Mailing List Netiquette

Listed below are some of the basics of Netiquette used on the PHCentral Fireside mailing lists. We post a different Netiquette rule on the PHFriends list every day as a reminder. Please view these as general guidelines--there are always times when an exception to the guidelines is necessary, but let's not overdo it.

The PHCentral mailing lists are moderated. People may post freely, but if a problem arises, a moderator will contact the poster privately. If problems are persistent or if mail becomes abusive toward anyone on the list, the poster will be removed by the moderators.

We want the PHCentral lists to be a safe and supportive environment for all. We hope you find them to be a source of support and information and a network of people who understand the unique challenges of living with Pulmonary Hypertension.

Dos and Don'ts of list NETIQUETTE













  1. Pay attention to Subject Headings. Mail should have a subject heading which reflects the content of the message. If the subject changes over the course of several responses, then change the subject heading to reflect the content.
  2. Edit your quotes. When replying to a message, include enough original material to be understood but no more. Since list serve mail is sent by distributing the postings from one host to another, it is possible to see a response to a message before seeing the original. Giving context helps everyone.
  3. Do not be long-winded. Messages and articles should be brief and to the point as much as possible. Don't wander off-topic, don't ramble and don't send mail or post messages solely to point out other people's errors in typing or spelling.
  4. Do not send one-liner notes: e.g. "Thanks!" "me, too." Just saying "me, too" in agreement with another posting only adds to the clutter on-line. Send e-mail and post articles that actually add something to the discussion, or else send a private note to the individual.
  5. Do not post inappropriately. When posting an article to an email list, make sure you're sending it to the right place. For example, don't send birthday messages or post cards or jokes to the PHFriends list--the PHGreetings list is the place for that. Inspirational material and lengthy discussions of spirituality belong with PHInspire. Computer question belong with PHPuters. Fantasy goes to PHLand.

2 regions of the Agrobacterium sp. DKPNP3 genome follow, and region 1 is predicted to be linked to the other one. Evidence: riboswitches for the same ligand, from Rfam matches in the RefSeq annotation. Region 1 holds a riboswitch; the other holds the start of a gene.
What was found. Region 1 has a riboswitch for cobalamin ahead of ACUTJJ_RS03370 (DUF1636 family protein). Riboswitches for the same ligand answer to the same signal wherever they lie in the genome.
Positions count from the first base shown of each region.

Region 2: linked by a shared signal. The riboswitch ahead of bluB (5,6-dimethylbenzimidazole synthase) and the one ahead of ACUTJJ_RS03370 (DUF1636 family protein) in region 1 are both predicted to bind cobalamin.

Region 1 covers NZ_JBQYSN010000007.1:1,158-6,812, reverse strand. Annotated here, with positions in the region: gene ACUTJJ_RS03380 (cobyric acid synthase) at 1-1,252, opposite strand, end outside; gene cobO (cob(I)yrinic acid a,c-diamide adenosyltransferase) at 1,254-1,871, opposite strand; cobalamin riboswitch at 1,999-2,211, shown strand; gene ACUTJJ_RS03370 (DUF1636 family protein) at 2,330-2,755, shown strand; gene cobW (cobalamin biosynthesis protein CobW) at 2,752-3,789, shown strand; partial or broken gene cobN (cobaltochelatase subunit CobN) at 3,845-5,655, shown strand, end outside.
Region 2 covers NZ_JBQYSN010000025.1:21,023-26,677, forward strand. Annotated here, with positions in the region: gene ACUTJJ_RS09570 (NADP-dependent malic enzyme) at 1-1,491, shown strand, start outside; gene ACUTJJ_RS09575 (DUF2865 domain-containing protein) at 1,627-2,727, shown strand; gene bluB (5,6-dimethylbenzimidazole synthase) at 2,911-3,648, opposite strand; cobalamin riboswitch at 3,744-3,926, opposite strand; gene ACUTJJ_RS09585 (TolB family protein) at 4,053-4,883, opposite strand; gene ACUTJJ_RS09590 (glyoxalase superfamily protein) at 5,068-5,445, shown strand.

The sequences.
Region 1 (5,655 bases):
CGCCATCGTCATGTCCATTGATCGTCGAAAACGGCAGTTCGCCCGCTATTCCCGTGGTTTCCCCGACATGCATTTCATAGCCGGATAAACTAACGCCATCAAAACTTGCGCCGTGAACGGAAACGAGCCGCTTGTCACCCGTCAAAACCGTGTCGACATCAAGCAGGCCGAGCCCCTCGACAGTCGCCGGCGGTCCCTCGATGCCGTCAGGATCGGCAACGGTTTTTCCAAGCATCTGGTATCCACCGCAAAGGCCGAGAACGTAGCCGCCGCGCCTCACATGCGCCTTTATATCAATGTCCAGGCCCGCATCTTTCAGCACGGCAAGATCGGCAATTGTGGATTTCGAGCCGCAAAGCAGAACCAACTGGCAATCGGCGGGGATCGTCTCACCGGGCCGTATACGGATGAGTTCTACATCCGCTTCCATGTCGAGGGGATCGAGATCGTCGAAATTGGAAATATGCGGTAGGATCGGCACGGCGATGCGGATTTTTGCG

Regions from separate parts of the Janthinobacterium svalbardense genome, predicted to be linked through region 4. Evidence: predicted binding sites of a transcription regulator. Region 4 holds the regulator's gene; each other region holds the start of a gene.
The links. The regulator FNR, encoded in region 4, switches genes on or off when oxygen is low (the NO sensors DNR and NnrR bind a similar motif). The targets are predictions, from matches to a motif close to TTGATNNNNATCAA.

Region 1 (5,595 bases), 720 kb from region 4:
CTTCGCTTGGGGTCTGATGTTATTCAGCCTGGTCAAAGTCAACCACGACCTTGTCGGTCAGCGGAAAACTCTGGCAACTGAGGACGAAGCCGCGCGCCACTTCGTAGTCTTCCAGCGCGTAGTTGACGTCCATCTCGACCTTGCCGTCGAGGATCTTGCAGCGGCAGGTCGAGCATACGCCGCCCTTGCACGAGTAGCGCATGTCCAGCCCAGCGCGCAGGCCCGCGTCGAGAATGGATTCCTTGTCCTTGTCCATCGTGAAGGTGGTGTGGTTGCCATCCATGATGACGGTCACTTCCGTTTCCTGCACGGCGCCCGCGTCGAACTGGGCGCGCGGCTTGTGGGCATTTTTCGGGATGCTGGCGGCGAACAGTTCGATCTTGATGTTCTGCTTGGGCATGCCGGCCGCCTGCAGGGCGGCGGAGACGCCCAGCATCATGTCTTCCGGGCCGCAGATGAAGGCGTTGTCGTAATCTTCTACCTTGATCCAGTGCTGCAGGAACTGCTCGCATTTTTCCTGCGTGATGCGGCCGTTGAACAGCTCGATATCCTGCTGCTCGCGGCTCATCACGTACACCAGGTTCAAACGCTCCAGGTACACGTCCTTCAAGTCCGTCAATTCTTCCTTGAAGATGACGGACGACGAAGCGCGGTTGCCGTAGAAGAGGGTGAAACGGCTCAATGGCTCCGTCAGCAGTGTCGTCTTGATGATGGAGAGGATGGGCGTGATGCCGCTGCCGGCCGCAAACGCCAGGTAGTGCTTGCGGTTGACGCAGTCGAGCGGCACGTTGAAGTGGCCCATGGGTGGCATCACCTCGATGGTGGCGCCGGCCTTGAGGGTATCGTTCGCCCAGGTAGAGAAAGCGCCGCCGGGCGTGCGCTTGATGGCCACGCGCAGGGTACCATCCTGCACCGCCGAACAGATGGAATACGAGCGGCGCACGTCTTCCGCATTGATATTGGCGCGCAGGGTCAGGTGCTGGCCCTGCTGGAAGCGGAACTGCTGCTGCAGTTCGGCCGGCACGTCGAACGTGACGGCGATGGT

6. If you are catching up on old mail (more than a week old) send any replies directly to the individual, not to the list. The list has undoubtedly moved on from the topic, and responses to old messages cause confusion.
  7. Do not send email to the entire list if a message is directed to one person. (e.g. If you want to know where in East Nebraska someone lives, because you visit a cousin there every 5 years, send that person a private message.)
  8. Do not plagiarize. When posting information obtained from another internet source, particularly copyrighted material, it is necessary to list the URL address of the site from which it came, and also the name of the author, if available. If an article specifically states it is not for reproduction electronically, then do not reproduce any portion of it on a list.
  9. Do not flame or use profane language. Although "flaming" -- sending angry messages-- is an Internet tradition, it's best not to do it. Flame wars, in which many heated messages are exchanged, serve only to get people all riled up. This is particularly important with the PH lists, as such mail causes a great deal of stress for many people who are already challenged by the stresses of their illness. If you're tempted to write an angry message, wait a day after you finish writing it before you hit the SEND button. Wait to see if it's still appropriate after you've cooled off.

    People who persist in flaming after their second warning will be removed from the list.

  10. Do not use the list
    for advertising personal business or
    for soliciting or securing potential clients for business use, or
    to solicit money for personal use.

    This includes harvesting email addresses from the list to use for any of the above purposes.

  11. Do not type in ALL CAPITAL LETTERS. In the on-line world, this is considered SHOUTING! Also, it's very hard to read.
  12. Your signature should not bloat. You can attach a "signature" to e-mail messages -- a few lines of text that let others know who you are and how to get in touch with you. They may contain a funny or meaningful quote. But don't go overboard -- try to keep your signature to four or five lines or less. For the PH lists, it has been most helpful to have a signature which includes your name, and where you are located geographically
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